# Why would you short two pins of a potentiometer?

I've found a potentiometer which controls the heat of a cook top. One of the outer pins and the centre pin were shorted with a soldered jumper. Why would someone do that? What does this achieve?

Tying the wiper and one end pole together effectively turns the potentiometer into a simple variable resistor (or "rheostat").

It no longer functions as a voltage divider would, but it does mean that in the case of a failure of the wiper contact (intermittent contact with the carbon track), you'll still have a known maximum resistance value, instead of becoming an open circuit.

Depending on how your cooker works this might be a crude failsafe to reduce the heat in case of a failure of the wiper. I would still expect other failsafes to be in place too of course.

It is not unusual for a 2 pole variable resistor of equivalent ratings to be more expensive than a potentiometer, so to save cost sometimes a designer will choose to use a pot and simply tie the wiper to one end.

EDIT: Thanks to @winny for reminding me that "rheostat" is another name for a variable resistor.

• A rheostat would be another name for it. Commented Dec 12, 2016 at 17:59
• Thank you Wossname, this is very likely to be the case, I also checked and the cooker goes to full power if the control is left open circuit. Commented Dec 12, 2016 at 18:05
• When working normally, the wire will short out part of the length of the carbon track. This means that you can never measure more than 10K ohms between pins 1 and 3. Consider a 2 pin variable resistor - if the wiper fails you have effectively INFINITY ohms because there is nothing there to conduct through. This may be a bad thing in some situations because a circuit may rely on the value being between 0 and 10K ohms for safety.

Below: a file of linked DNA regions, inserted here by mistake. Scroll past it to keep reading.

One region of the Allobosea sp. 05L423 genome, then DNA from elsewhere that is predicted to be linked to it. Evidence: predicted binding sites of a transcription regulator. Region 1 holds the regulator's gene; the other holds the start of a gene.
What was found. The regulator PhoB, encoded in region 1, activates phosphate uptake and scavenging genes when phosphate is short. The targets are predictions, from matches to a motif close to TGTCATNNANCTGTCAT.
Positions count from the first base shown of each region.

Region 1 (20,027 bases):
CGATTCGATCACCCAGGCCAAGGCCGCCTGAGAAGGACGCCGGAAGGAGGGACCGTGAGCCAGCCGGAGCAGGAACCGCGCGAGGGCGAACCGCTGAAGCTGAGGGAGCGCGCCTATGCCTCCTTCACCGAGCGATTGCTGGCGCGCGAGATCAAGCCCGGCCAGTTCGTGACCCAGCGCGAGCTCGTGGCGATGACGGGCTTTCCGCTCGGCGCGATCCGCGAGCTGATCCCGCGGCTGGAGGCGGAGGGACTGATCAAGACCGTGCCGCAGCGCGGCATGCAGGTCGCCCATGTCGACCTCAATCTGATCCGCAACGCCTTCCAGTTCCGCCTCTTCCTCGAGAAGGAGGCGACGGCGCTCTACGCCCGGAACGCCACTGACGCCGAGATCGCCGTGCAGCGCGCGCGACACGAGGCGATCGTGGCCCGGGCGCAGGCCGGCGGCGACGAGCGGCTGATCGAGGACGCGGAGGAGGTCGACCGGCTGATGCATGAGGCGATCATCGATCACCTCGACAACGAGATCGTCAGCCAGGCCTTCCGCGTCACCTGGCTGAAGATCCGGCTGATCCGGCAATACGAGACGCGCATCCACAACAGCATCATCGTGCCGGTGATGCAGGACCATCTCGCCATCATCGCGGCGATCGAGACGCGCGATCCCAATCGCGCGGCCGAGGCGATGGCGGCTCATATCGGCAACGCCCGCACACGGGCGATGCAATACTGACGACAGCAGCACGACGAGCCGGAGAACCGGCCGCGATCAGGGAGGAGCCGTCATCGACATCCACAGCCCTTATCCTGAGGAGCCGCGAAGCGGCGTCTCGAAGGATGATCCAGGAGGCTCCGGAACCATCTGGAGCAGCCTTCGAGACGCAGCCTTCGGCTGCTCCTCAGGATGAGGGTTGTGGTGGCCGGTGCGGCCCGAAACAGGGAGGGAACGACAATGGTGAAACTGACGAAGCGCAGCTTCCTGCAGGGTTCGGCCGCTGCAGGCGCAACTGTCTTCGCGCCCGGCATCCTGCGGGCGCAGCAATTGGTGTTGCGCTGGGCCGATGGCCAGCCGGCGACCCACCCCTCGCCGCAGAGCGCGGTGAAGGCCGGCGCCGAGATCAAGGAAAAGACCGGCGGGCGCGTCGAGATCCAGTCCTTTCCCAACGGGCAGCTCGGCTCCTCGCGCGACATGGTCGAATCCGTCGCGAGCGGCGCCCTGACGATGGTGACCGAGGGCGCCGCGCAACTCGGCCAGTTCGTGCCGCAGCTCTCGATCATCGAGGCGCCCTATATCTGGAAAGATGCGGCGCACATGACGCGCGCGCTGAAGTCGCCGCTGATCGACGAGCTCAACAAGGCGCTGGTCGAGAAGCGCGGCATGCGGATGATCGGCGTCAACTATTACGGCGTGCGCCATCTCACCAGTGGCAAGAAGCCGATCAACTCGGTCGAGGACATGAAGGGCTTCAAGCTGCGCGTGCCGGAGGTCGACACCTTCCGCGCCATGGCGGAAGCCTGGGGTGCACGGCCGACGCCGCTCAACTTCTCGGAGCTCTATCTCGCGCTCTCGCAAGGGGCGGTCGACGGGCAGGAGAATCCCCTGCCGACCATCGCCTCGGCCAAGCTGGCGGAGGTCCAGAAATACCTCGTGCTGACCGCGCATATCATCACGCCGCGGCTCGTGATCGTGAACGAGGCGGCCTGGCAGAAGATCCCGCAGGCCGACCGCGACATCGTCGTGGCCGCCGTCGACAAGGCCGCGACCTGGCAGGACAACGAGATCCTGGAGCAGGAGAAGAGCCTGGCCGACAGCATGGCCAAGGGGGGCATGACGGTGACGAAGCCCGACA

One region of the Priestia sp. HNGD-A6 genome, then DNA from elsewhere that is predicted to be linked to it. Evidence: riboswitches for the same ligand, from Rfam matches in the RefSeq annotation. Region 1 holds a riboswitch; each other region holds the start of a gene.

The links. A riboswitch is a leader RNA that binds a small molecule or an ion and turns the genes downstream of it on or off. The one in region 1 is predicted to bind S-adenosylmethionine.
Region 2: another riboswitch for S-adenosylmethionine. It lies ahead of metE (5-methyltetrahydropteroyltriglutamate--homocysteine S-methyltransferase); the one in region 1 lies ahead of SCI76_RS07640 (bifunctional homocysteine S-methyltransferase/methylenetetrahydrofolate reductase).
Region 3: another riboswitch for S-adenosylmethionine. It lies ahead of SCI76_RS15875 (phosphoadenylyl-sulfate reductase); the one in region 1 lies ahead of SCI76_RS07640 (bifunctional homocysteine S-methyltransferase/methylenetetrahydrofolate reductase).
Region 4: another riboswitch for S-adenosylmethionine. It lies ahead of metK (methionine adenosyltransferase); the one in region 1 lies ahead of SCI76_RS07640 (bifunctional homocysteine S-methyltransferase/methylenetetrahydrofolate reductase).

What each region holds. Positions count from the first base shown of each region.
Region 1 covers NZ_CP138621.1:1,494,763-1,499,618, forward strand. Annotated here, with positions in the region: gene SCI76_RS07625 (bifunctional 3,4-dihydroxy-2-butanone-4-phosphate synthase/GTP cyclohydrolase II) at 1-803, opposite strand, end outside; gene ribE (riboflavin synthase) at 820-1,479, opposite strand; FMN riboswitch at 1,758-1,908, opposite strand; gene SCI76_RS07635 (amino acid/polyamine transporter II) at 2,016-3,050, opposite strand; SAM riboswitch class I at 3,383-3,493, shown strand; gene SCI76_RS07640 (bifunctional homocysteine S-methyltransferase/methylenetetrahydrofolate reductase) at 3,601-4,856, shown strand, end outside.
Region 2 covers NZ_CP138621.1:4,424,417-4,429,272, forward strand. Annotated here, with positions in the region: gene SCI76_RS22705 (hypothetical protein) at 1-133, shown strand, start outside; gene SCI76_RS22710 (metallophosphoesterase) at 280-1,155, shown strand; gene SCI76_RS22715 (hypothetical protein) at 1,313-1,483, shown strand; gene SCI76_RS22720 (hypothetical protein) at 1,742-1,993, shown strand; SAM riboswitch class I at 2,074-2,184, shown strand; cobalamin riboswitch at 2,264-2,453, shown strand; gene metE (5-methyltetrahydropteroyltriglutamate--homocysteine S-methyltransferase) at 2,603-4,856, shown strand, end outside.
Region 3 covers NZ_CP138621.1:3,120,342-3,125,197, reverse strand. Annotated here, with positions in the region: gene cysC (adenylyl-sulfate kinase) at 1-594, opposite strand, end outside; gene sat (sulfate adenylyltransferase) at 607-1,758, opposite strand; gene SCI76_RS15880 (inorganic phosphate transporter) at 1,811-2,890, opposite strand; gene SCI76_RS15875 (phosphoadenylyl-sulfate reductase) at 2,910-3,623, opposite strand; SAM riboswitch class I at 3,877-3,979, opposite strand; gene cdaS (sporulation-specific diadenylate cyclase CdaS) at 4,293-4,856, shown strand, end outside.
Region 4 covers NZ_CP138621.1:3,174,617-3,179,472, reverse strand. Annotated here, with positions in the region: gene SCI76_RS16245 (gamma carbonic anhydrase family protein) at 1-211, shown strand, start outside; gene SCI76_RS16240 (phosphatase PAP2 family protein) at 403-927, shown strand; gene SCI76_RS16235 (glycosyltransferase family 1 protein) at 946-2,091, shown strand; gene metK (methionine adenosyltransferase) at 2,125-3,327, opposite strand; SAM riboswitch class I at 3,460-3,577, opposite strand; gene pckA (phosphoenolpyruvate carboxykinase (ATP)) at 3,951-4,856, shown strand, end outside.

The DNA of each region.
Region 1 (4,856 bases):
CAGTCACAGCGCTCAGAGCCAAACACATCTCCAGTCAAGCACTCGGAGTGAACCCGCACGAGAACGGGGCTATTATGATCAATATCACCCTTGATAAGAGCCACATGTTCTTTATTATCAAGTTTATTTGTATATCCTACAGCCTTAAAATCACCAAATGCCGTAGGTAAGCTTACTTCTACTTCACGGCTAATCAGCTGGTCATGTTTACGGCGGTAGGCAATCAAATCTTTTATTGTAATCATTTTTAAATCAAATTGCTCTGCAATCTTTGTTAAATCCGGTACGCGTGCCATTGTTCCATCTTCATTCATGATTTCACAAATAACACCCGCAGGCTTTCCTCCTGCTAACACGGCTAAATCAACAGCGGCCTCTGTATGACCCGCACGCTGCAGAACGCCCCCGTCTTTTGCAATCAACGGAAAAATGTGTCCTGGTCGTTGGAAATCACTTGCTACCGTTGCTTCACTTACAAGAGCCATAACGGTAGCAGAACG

– user98663
Commented Dec 12, 2016 at 18:11
• @user1937747, be careful not to damage the pot during your experiments then. In any case, it's likely that there will be a thermal fuse somewhere within your appliance that will protect you in the case of a broken potentiometer. At least I would hope so. :)
– user98663
Commented Dec 12, 2016 at 18:26

Beyond what Wossname said, it also protects against arcing. When you move the wiper, it will occasionally stick / jump / etc (especially as it ages). Not enough to be really noticeable, but still present. If your load is at all inductive, you'll end up with voltage spikes, which can lead to arcing and damage the potentiometer. (Even if it's not inductive, depending on voltage this may happen...)

By clamping the resistance to be at most <whatever the value of the pot is>, generally you'll limit the maximum voltage to a low enough level that arcs won't develop.

(There's also a fun little feedback effect here. If the wiper jumps & arcs, it'll damage the wiper and pot surface slightly, which makes it more likely to arc the next time.)

Generally speaking, if you are using a potentiometer as a rheostat, you probably should be tying the unused pin to the wiper. It's not going to hurt, and it may help.